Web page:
Nimbus Clipper

Chrome extension lets kids clip, highlight, and annotate web content

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Price: Free
Platforms: Web

Pros: Users can clip a whole site or sections and save them directly to a Nimbus Note account. Multiple privacy and security safeguards make it a great fit for schools.

Cons: Some notes take a long time to load or don't load at all. Plus, it's not always a clean, exact clip from a website into a note.

Bottom Line: Curation-focused Chrome extension encourages users to work thoughtfully with web content before saving it to their notes.

A good use of Nimbus Clipper is to build lessons around curated web content. Since teachers can clip sections of pages, highlight text, and add to-do lists and reminders before saving clipped content, it's easier to make adjustments in the moment rather than save it for later review. Teachers can gather research and resources for unit planning, including images, links to videos, and relevant sections of articles or PDFs. Once they save their clipped items to their Nimbus Note account, teachers can add tables, notes, images, and more to develop resource-rich lessons within the platform. 

Students can use the tool to clip content as well, for research assignments, projects, or just for fun. Plus, the to-do lists help kids keep track of assignments or steps to complete for any task. It's a great replacement for easy-to-lose index cards, and an easy way for teachers to see a student's source material as a research project develops. Just be aware that effectively using these types or organizational tools doesn't come naturally to all kids. Some will need support to help them transform saved content into neatly formatted notes and organize them into appropriate folders.

Nimbus Clipper is a web-clipping tool enabling users to curate content from whole or parts of websites or PDFs. After installing the Chrome extension, users click on the icon and are directed to clip fragments, full pages, articles, images, or bookmarks. Blue boxes around content guide users to collect the parts they want to save, and there are options to work with the content before saving it to the user's Nimbus Note account. For example, users can add a to-do list to a clip or highlight parts of text before saving it. Once users save the clip, they can work with it further in Nimbus Note.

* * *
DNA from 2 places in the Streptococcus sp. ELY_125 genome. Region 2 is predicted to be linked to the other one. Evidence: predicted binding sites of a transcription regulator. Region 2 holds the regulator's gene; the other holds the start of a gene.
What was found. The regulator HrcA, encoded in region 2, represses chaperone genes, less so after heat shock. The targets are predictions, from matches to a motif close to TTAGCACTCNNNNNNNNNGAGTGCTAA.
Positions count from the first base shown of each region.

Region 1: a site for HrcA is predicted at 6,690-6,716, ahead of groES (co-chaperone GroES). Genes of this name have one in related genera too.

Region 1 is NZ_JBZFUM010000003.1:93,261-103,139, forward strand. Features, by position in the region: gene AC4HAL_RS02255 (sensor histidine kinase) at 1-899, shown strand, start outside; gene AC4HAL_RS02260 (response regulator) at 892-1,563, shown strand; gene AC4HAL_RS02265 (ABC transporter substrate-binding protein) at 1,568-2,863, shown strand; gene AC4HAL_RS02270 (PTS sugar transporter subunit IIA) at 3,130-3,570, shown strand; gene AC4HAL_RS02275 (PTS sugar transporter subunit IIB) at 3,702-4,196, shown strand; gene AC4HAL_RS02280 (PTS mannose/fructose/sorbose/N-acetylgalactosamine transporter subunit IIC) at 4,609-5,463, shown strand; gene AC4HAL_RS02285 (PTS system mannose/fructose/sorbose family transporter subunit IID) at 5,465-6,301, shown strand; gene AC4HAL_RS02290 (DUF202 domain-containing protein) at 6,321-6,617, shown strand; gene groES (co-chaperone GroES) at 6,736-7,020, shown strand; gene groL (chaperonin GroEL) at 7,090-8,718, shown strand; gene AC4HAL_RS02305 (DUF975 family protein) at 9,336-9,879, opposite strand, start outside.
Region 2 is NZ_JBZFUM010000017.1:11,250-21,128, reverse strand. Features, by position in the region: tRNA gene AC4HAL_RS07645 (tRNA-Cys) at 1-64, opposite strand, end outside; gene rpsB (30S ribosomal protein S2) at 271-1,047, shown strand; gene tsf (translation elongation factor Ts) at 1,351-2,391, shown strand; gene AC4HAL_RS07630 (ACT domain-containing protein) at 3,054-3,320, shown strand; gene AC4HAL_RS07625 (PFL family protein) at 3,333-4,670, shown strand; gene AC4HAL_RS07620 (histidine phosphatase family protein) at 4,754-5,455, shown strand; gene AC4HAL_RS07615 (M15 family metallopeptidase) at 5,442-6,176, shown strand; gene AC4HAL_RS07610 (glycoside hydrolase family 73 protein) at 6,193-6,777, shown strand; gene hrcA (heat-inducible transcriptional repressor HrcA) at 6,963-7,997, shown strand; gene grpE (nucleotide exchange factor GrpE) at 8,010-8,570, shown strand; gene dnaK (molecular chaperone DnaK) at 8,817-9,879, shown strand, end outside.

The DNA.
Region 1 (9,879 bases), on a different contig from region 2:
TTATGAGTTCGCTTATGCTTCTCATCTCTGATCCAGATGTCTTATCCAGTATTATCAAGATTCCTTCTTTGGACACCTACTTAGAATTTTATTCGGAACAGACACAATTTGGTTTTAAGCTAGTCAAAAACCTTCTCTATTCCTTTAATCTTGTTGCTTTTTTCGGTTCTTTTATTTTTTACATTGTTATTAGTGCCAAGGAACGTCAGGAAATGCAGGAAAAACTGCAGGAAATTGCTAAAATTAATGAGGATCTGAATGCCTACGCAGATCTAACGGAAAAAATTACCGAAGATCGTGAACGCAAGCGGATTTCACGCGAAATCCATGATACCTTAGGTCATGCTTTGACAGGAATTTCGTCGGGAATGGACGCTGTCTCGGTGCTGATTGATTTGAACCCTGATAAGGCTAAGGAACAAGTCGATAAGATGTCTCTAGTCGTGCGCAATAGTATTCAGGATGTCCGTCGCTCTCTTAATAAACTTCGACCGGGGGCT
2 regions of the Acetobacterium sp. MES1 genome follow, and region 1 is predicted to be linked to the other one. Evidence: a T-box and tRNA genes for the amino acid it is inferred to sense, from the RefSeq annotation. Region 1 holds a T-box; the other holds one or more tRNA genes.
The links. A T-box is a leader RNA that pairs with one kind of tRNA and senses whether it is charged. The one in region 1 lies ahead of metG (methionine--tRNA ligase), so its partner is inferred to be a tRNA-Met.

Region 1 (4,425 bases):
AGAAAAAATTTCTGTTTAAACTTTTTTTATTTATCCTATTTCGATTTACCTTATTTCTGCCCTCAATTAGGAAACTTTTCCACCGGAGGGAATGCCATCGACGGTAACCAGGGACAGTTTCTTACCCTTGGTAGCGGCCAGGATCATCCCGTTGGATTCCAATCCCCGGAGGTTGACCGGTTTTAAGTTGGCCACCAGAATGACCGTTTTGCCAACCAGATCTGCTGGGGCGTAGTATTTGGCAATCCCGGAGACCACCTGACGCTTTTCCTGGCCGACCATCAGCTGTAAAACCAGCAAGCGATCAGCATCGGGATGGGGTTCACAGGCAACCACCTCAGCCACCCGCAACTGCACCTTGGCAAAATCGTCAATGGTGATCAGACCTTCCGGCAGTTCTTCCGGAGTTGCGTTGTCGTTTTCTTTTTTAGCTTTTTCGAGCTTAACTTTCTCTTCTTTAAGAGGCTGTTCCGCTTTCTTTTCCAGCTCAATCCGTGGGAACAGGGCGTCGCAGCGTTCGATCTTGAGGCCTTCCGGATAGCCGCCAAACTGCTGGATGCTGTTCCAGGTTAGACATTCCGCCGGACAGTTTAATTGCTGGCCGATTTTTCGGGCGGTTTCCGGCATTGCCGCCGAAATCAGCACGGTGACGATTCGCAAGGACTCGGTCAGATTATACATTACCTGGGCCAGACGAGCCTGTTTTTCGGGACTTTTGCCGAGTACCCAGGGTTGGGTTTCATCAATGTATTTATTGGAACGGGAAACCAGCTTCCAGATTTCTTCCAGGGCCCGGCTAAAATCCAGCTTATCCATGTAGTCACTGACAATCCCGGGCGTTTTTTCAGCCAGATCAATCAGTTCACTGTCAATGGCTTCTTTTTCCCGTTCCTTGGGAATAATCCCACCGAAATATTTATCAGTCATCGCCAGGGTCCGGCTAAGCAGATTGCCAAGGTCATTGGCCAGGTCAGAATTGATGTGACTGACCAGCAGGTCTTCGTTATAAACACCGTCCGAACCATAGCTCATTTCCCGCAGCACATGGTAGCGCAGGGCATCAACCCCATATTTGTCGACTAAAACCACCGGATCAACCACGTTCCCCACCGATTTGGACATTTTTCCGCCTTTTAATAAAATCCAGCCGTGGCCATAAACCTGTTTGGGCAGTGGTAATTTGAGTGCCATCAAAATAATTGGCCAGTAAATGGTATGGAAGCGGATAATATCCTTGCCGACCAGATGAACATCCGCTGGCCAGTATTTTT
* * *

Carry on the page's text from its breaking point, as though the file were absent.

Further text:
Overall, Nimbus Clipper is easy to use, but there are some instances where the notes fail to save or do not transfer as they look on the original website. Although the tool isn't available as a mobile app, notes sync across devices, so users will have access to their clips from any web-connected device.

Students really have to learn to use two tools -- Nimbus Clipper and Nimbus Note -- in order for this extension to be an effective learning tool. Simply clipping content won't lead to much in the way of student learning, but using the tool's different features can. If kids get in the habit of highlighting texts and creating to-do lists before clipping, then the web clipper may prove particularly useful for keeping track of research or planning projects. Plus, the organizational features are great for those who need extra support in the way of reminders, tables, or task lists.

Teachers can assist students by helping them identify the most important information on a page. That way, students are getting key information without the additional text, images, or advertising that often appear in web-based content. Once they get the hang of it, most kids will appreciate the ease with which they can collect and annotate information in almost any format. So, while Nimbus Clipper's educational value is dependent upon the guidance a student gets for effective use, its myriad applications make it worth the time and effort.

Learning Rating

Overall Rating

Students will like the ease with which they can clip and save information, while teachers will appreciate the organizational features and annotation capabilities. 


With teacher support, students can learn how to work with content as they find it, building vital research skills along the way. 


Despite a few limitations, the tool is simple to use and features built-in supports for students who struggle as well as advanced features for curation wizards.

Common Sense reviewer
Marianne Rogowski
Marianne Rogowski Instructional Technology Facilitator

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